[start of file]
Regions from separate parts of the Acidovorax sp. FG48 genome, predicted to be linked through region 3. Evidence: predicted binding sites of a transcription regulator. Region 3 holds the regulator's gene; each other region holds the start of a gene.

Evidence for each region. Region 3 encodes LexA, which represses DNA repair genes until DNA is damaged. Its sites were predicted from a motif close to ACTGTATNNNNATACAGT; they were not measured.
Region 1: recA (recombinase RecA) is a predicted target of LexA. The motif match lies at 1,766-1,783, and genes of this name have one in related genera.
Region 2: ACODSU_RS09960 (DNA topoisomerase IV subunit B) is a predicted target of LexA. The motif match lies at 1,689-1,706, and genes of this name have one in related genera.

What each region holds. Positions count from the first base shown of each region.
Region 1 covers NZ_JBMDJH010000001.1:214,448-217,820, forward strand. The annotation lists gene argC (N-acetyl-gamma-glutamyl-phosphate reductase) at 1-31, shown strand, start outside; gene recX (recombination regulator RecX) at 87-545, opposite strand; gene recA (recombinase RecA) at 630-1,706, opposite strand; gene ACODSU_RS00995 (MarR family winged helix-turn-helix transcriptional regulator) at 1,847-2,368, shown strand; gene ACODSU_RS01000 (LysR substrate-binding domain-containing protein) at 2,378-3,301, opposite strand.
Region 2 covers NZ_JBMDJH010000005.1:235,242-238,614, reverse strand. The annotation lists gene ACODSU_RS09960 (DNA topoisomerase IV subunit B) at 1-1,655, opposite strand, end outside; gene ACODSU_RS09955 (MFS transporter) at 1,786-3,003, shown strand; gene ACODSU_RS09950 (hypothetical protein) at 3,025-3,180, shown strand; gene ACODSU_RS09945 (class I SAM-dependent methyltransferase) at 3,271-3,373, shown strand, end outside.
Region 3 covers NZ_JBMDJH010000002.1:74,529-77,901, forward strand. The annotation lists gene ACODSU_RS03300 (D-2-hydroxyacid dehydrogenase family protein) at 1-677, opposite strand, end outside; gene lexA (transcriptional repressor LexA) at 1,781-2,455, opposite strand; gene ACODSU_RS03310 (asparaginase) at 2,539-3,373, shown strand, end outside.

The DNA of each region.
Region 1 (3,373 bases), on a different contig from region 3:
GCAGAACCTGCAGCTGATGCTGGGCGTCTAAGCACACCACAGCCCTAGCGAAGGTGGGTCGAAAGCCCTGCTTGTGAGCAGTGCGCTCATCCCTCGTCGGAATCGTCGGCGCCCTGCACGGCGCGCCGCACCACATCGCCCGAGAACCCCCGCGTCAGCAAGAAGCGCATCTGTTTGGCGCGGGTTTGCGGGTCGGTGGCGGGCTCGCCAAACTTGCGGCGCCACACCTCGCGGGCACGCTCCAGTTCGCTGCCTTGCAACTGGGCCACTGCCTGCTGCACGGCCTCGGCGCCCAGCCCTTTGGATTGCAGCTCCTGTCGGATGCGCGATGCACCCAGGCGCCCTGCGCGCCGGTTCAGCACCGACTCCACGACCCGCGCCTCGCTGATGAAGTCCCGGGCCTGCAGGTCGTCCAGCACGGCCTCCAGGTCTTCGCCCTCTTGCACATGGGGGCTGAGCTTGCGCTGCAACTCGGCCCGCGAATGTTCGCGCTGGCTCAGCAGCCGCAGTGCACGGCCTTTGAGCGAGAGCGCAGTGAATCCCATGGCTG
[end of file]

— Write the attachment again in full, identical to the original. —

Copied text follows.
Regions from separate parts of the Acidovorax sp. FG48 genome, predicted to be linked through region 3. Evidence: predicted binding sites of a transcription regulator. Region 3 holds the regulator's gene; each other region holds the start of a gene.

Evidence for each region. Region 3 encodes LexA, which represses DNA repair genes until DNA is damaged. Its sites were predicted from a motif close to ACTGTATNNNNATACAGT; they were not measured.
Region 1: recA (recombinase RecA) is a predicted target of LexA. The motif match lies at 1,766-1,783, and genes of this name have one in related genera.
Region 2: ACODSU_RS09960 (DNA topoisomerase IV subunit B) is a predicted target of LexA. The motif match lies at 1,689-1,706, and genes of this name have one in related genera.

What each region holds. Positions count from the first base shown of each region.
Region 1 covers NZ_JBMDJH010000001.1:214,448-217,820, forward strand. The annotation lists gene argC (N-acetyl-gamma-glutamyl-phosphate reductase) at 1-31, shown strand, start outside; gene recX (recombination regulator RecX) at 87-545, opposite strand; gene recA (recombinase RecA) at 630-1,706, opposite strand; gene ACODSU_RS00995 (MarR family winged helix-turn-helix transcriptional regulator) at 1,847-2,368, shown strand; gene ACODSU_RS01000 (LysR substrate-binding domain-containing protein) at 2,378-3,301, opposite strand.
Region 2 covers NZ_JBMDJH010000005.1:235,242-238,614, reverse strand. The annotation lists gene ACODSU_RS09960 (DNA topoisomerase IV subunit B) at 1-1,655, opposite strand, end outside; gene ACODSU_RS09955 (MFS transporter) at 1,786-3,003, shown strand; gene ACODSU_RS09950 (hypothetical protein) at 3,025-3,180, shown strand; gene ACODSU_RS09945 (class I SAM-dependent methyltransferase) at 3,271-3,373, shown strand, end outside.
Region 3 covers NZ_JBMDJH010000002.1:74,529-77,901, forward strand. The annotation lists gene ACODSU_RS03300 (D-2-hydroxyacid dehydrogenase family protein) at 1-677, opposite strand, end outside; gene lexA (transcriptional repressor LexA) at 1,781-2,455, opposite strand; gene ACODSU_RS03310 (asparaginase) at 2,539-3,373, shown strand, end outside.

The DNA of each region.
Region 1 (3,373 bases), on a different contig from region 3:
GCAGAACCTGCAGCTGATGCTGGGCGTCTAAGCACACCACAGCCCTAGCGAAGGTGGGTCGAAAGCCCTGCTTGTGAGCAGTGCGCTCATCCCTCGTCGGAATCGTCGGCGCCCTGCACGGCGCGCCGCACCACATCGCCCGAGAACCCCCGCGTCAGCAAGAAGCGCATCTGTTTGGCGCGGGTTTGCGGGTCGGTGGCGGGCTCGCCAAACTTGCGGCGCCACACCTCGCGGGCACGCTCCAGTTCGCTGCCTTGCAACTGGGCCACTGCCTGCTGCACGGCCTCGGCGCCCAGCCCTTTGGATTGCAGCTCCTGTCGGATGCGCGATGCACCCAGGCGCCCTGCGCGCCGGTTCAGCACCGACTCCACGACCCGCGCCTCGCTGATGAAGTCCCGGGCCTGCAGGTCGTCCAGCACGGCCTCCAGGTCTTCGCCCTCTTGCACATGGGGGCTGAGCTTGCGCTGCAACTCGGCCCGCGAATGTTCGCGCTGGCTCAGCAGCCGCAGTGCACGGCCTTTGAGCGAGAGCGCAGTGAATCCCATGGCTG